We here at Ultimate Advantage and the Army Powerlifting Team send our heartfelt prayers and thoughts to Josh Leone his wife Michelle and their 2 beautiful daughters. Josh was badly injured in a terrorist bombing in the Middle East while serving our country. Josh is a West Point graduate and former Army Powerlifting Team Captain. He is one heck of a lifter and friend of mine and my family and I are heart sick over the news we received. We wish him well and pray for a full and speedy recovery.
W all should be thankful for the brave men and women like Josh who answer the call of duty and volunteer to risk life and limb to preserve our great country and our cherished freedom. I think many times the media can desensitize us all to the fact that every story and headline that involves the Middle East crisis is attached to a real son, daughter, Father, Mother, brother or sister. Sometimes it seems as though they are just statistics, yet they are not. They are real people like my friend Josh with families and friends who care greatly about them.
I am currently in my tenth year as Head Coach for the Army Powerlifting Team at West Point and have had many Cadets pass through my team during my tenure there. Each day when I enter through the gates I understand this is a very special place and these are not regular college kids. I am lucky to be able to do this with these extraordinary young men and women.
Very few people get to experience what this team has and I am grateful to be part of it. I try to do my best to teach each one of these athletes' things that will not only make them better powerlifters but teach them things they can take with them and use in life as well.
In this sport you spend a great deal of time together and I become attached to each and every athlete. Some more than others (like Leone) but all are special to me and each one has a place in my heart and each takes memory's with them and leaves many behind that go along with their time spent with me.
Josh is no exception. I have one particular memory I think is one of my all time favorite moments at West Point and it involves Josh and I would like to share it with you.
We were in Miami for the Collegiate Powerlifting Championships and Leone had been trying to deadlift 600 pounds for the better part of 18 months. He had gotten it in practice a few times but in 4 or 5 meets he just couldn't seem to pull it off. He was down to his final deadlift of the meet and the last lift of his collegiate career and last attempt as part of the Army Powerlifting Team that he had put so much of his life into the last 4 years.
I was well aware and so was he that there was only one chance left to get that monkey off his back. I can remember talking about it and saying "do you want 575 or 580 and be sure to get it and get a medal or do you want to take a chance"? If he missed he could be out of All-American medal contention. We decided to go for it one last time.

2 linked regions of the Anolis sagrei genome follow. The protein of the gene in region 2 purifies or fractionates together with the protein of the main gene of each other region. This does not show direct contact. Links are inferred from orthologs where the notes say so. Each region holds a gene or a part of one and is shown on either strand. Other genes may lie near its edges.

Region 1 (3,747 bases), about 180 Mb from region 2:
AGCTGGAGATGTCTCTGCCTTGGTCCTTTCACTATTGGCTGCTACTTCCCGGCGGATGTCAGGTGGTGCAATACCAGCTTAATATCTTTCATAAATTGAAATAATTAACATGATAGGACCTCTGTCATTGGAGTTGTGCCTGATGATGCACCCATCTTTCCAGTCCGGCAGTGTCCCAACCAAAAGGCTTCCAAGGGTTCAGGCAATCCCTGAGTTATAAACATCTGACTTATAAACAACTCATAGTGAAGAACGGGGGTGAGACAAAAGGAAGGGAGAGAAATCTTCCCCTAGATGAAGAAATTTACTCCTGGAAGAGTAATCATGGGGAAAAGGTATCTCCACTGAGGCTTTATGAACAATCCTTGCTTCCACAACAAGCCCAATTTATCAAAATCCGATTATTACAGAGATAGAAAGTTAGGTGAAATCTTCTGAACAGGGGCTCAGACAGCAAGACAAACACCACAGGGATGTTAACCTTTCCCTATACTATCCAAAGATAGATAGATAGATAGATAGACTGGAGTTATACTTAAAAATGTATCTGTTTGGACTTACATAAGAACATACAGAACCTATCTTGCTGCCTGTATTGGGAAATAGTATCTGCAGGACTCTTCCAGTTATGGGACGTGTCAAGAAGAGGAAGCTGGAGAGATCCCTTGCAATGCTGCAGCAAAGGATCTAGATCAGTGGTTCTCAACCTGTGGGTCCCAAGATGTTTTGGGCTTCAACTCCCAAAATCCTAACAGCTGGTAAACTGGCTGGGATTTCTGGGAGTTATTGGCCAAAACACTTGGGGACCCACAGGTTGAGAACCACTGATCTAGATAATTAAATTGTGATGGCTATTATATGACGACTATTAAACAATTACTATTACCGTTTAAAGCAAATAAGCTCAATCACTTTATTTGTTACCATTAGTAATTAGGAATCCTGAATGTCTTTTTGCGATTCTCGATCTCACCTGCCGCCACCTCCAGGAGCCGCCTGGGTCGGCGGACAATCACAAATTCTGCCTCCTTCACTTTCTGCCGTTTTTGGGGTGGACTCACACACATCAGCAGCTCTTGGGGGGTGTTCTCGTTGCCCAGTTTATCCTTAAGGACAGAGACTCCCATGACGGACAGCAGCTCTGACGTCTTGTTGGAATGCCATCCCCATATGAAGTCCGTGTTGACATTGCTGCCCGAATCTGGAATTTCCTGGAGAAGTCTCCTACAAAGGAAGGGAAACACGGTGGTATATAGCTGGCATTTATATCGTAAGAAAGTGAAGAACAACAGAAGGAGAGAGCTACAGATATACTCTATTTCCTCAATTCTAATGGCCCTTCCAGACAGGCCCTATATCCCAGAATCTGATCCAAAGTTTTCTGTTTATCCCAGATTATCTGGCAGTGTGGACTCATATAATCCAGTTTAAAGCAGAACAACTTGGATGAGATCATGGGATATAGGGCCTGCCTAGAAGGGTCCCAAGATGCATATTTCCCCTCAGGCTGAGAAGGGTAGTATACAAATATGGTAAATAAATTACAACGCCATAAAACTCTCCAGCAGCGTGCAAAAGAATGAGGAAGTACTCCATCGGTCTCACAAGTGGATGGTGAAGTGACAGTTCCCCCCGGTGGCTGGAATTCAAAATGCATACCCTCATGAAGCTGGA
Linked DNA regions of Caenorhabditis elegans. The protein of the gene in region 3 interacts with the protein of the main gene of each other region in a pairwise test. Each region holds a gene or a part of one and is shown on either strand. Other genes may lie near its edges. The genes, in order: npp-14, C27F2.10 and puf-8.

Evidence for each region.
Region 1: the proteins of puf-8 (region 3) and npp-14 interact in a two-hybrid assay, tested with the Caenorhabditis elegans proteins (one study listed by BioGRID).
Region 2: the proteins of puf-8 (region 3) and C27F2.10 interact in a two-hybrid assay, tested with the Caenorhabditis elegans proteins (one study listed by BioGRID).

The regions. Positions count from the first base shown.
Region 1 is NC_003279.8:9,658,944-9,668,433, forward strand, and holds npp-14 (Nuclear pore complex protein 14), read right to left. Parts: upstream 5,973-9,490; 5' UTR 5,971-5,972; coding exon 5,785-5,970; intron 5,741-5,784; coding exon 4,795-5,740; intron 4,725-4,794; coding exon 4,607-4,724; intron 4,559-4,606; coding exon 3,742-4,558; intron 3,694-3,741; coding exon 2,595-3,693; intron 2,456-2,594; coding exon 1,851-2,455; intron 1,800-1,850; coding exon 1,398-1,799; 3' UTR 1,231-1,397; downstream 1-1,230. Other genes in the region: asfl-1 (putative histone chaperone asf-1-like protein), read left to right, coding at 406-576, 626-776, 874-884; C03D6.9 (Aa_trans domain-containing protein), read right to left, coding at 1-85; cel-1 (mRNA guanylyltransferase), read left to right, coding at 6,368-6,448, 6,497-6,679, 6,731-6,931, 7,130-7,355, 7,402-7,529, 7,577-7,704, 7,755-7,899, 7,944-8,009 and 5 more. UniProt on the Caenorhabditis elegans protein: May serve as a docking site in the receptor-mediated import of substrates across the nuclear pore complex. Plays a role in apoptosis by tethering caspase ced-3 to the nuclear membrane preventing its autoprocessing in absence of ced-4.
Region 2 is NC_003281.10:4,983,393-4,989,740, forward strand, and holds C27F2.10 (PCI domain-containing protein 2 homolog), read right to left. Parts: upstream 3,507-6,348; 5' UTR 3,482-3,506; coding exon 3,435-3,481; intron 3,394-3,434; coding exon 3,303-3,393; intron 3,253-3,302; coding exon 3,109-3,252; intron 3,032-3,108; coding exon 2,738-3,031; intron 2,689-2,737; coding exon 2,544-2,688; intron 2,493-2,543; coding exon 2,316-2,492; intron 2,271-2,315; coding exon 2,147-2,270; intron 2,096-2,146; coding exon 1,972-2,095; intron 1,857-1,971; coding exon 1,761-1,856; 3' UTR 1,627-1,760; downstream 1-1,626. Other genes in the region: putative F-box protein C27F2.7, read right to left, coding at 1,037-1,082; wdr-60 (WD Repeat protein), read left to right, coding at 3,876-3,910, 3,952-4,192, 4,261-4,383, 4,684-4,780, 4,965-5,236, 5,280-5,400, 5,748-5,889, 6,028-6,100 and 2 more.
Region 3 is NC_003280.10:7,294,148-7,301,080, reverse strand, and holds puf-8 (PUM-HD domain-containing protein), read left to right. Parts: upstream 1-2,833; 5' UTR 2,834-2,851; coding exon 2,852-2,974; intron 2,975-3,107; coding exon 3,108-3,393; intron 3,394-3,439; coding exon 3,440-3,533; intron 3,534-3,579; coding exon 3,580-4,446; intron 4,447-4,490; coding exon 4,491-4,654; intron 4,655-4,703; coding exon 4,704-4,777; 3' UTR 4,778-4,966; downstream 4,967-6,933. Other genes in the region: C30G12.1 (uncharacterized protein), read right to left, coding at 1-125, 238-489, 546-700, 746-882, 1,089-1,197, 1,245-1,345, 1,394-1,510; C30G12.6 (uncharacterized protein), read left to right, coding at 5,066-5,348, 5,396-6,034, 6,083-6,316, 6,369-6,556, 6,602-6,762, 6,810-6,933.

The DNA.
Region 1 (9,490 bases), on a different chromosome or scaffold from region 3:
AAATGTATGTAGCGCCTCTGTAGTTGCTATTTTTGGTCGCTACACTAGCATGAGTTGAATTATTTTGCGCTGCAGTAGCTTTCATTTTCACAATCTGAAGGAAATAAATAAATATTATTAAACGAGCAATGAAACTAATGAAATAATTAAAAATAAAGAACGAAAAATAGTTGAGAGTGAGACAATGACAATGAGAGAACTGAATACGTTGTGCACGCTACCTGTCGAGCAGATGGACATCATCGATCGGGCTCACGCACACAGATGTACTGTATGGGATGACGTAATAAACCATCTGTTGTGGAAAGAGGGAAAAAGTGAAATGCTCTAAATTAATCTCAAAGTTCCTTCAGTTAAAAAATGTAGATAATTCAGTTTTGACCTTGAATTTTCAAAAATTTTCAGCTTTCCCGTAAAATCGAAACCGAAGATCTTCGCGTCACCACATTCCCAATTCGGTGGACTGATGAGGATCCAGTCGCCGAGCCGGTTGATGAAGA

I had gone out and told the announcer (Robert Keller) the situation and asked if he could pump the crowd. It's funny in this sport you get to know your opponents through the years. There is fierce competition but there is respect. Each lifter and coach knows how difficult this sport is and how much each athlete puts in to get to that level. So many in attendances knew Josh had missed it a few times before.
As the time drew closer I did my best to pump him up and as the Head Ref called out "bar is loaded" Rob Keller had done his part and the crowd was cheering loudly for Josh. It was a moment I can still see clearly. Josh standing in front of me and me telling him this is it. Both of us charged with so much emotion that we both had tears streaming down our cheeks. It was time he turned himself around and I gave him a huge slap across the back of the neck and he went charging to the lifting platform. This was it now or never.
He did his little Leone pre-deadlift ritual and bent down to lift the bar as the announcer urged the crowd on to get behind him. Josh got it 7/8 of the way up and it stopped dead. As the crowd screamed wildly and I held my breath and was saying please, please, please for what seemed like forever.
Josh was shaking with all his might but the bar didn't move. The crowd was now screaming at a fever pitch. Then all of a sudden bang! He drove his head up a little more and the bar went up to a lock out position. He got it! It was a good lift! The team and I were jumping like crazy. Josh stood there with 600 pounds in his hands and he turned his head toward me and smiled a gigantic smile. He then put the bar down and put his hands on his hips in a superman pose and stood there a few moments soaking in the victory. No more monkey on his back.
Everybody in the arena was now on their feet and going wild for him giving him a standing ovation. Opponents and coaches, spectators and officials were all smiling and cheering. It was his time. It seemed for sure when the bar stopped that it was gonna be another miss but Josh pulled it out. I can still picture it clearly to this day. What a way to close out a great collegiate career. I couldn't have written better then the way it played out.
I just would like to say thanks to Josh and all the enlisted men and women. It is people like you that make this country great. Thank You and may God bless you all.